Also, I have read that unlike lead acid, AGM are maintenance free and require no equalization. Even read that they are better for seasonal cabins because of that. I was looking at the sam's club gc 215ah 6v batteries. which at $90 a pop are a great deal but I am willing to pay more for that ease. Any recommendation on where to get inexpensive agm's? 


  • mike95490
    mike95490 Solar Expert Posts: 9,583 ✭✭✭✭✭
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    Here's my simple suggestion for a starting 24V system
    Four Golf Cart 6V 200ah batteries.  24V 200ah bank.
      your 400w of panels can provide 13A of charging, a bit on the lightweight side, but 2 more panels, for a 3S2P solar array with a decent 30A controller, will give a fairly simple but effective system
    Powerfab top of pole PV mount | Listeroid 6/1 w/st5 gen head | XW6048 inverter/chgr | Iota 48V/15A charger | Morningstar 60A MPPT | 48V, 800A NiFe Battery (in series)| 15, Evergreen 205w "12V" PV array on pole | Midnight ePanel | Grundfos 10 SO5-9 with 3 wire Franklin Electric motor (1/2hp 240V 1ph ) on a timer for 3 hr noontime run - Runs off PV ||
    || Midnight Classic 200 | 10, Evergreen 200w in a 160VOC array ||
    || VEC1093 12V Charger | Maha C401 aa/aaa Charger | SureSine | Sunsaver MPPT 15A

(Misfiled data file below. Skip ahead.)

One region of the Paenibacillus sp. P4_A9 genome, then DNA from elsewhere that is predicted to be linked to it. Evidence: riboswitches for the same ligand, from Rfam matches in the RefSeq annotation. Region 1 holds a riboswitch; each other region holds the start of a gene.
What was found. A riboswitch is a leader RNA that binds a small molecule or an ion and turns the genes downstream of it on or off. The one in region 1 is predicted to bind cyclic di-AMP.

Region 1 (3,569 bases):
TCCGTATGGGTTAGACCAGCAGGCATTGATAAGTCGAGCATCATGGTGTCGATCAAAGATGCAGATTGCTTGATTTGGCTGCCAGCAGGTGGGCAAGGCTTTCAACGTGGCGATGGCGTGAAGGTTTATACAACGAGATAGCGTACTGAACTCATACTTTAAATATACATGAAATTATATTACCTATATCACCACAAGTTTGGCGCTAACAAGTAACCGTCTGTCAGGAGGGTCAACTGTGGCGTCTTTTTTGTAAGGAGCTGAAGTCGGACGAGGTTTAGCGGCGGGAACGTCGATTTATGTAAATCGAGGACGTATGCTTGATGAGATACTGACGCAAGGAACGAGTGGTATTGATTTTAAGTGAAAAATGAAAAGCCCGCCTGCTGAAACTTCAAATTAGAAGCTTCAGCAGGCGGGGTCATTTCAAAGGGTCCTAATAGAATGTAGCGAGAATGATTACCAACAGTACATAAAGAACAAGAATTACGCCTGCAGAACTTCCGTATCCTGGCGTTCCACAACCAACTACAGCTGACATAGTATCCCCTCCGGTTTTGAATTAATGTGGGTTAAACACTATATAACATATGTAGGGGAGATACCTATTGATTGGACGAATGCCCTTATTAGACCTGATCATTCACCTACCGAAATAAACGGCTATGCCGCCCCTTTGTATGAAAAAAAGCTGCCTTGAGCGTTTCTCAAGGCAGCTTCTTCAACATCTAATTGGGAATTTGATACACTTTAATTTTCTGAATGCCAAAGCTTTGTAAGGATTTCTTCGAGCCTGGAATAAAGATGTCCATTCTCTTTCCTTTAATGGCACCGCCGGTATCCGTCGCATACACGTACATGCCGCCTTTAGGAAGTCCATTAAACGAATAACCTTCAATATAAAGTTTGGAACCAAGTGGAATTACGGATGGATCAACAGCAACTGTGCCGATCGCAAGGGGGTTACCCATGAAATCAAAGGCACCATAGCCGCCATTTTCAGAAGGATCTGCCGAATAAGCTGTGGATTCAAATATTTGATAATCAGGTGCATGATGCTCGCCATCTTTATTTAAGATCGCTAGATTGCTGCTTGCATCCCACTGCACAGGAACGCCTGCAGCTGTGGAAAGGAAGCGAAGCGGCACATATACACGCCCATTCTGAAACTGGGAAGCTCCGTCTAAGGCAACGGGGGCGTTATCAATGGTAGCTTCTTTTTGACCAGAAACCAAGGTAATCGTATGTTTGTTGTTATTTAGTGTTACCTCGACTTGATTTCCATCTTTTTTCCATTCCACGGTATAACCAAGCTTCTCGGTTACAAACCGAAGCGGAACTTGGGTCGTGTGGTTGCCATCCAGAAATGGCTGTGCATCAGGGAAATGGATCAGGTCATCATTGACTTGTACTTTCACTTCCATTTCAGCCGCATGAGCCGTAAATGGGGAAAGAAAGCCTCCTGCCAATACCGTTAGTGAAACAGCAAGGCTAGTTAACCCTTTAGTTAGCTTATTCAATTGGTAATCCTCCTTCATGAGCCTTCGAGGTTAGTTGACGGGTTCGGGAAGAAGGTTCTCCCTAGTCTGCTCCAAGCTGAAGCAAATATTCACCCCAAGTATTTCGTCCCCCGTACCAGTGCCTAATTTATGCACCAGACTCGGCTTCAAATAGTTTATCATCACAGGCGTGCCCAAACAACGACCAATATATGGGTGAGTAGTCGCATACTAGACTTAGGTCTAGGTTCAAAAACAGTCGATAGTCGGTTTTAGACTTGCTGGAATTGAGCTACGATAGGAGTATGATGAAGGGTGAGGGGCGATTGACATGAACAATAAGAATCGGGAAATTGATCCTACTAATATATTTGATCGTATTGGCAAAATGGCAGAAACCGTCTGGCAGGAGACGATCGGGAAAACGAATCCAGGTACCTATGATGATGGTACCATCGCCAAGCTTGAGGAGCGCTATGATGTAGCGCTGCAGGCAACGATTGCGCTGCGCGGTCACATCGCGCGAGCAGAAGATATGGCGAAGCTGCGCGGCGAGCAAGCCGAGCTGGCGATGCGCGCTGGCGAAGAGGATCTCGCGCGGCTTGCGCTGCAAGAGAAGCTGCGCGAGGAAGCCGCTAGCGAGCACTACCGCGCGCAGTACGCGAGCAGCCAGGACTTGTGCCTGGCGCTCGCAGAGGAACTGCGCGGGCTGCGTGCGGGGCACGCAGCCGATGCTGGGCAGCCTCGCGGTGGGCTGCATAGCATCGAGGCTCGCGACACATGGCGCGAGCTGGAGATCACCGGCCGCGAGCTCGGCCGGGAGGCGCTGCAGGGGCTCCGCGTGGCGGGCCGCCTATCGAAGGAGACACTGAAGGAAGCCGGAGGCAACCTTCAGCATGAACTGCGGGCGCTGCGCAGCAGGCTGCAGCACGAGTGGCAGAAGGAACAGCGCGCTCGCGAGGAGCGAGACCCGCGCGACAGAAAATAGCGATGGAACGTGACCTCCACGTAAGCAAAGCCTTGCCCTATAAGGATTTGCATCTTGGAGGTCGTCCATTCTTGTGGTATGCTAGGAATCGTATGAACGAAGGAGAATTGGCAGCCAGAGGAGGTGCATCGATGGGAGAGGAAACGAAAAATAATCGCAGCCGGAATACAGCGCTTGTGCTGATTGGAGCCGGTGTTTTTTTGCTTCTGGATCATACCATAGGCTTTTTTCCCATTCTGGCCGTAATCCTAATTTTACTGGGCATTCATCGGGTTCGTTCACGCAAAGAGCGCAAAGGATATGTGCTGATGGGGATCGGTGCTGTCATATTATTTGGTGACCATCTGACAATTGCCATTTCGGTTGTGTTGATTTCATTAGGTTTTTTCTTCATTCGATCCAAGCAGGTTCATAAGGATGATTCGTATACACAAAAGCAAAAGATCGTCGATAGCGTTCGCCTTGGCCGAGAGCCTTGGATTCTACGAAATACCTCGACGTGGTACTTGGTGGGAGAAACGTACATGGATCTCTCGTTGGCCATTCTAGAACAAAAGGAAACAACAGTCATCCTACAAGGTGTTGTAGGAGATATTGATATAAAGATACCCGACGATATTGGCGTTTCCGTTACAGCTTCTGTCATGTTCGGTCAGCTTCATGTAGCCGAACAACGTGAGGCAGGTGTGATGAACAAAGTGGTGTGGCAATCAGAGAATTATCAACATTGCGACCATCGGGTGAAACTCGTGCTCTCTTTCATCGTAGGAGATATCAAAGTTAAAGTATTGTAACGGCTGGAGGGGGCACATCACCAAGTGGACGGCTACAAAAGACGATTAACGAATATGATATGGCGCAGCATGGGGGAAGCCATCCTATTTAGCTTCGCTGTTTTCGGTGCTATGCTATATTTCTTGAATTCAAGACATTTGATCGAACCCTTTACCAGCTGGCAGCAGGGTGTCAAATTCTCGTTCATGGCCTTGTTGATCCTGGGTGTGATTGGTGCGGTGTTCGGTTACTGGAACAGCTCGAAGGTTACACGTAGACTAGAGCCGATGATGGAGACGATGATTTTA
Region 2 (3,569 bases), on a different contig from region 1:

solar: http://tinyurl.com/LMR-Solar
    gen: http://tinyurl.com/LMR-Lister ,

  • minisolar
    minisolar Solar Expert Posts: 158 ✭✭
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    I just posted my diagram. Can you please look it over and tell me what I am doing wrong, missing, and how you would have done it differently? https://forum.solar-electric.com/discussion/355740/please-critique-my-plan-diagram/p1?new=1
  • Thom
    Thom Solar Expert Posts: 196 ✭✭✭
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    2000w inverter I would go with 24v system. 2000W @12v it would draw 166 A . 
    Off grid since 1984. 430w of panel, 300w suresine , 4 gc batteries 12v system, Rogue mpt3024 charge controller , air breeze windmill, Mikita 2400w generator . Added 2@ 100w panel with a midnight brat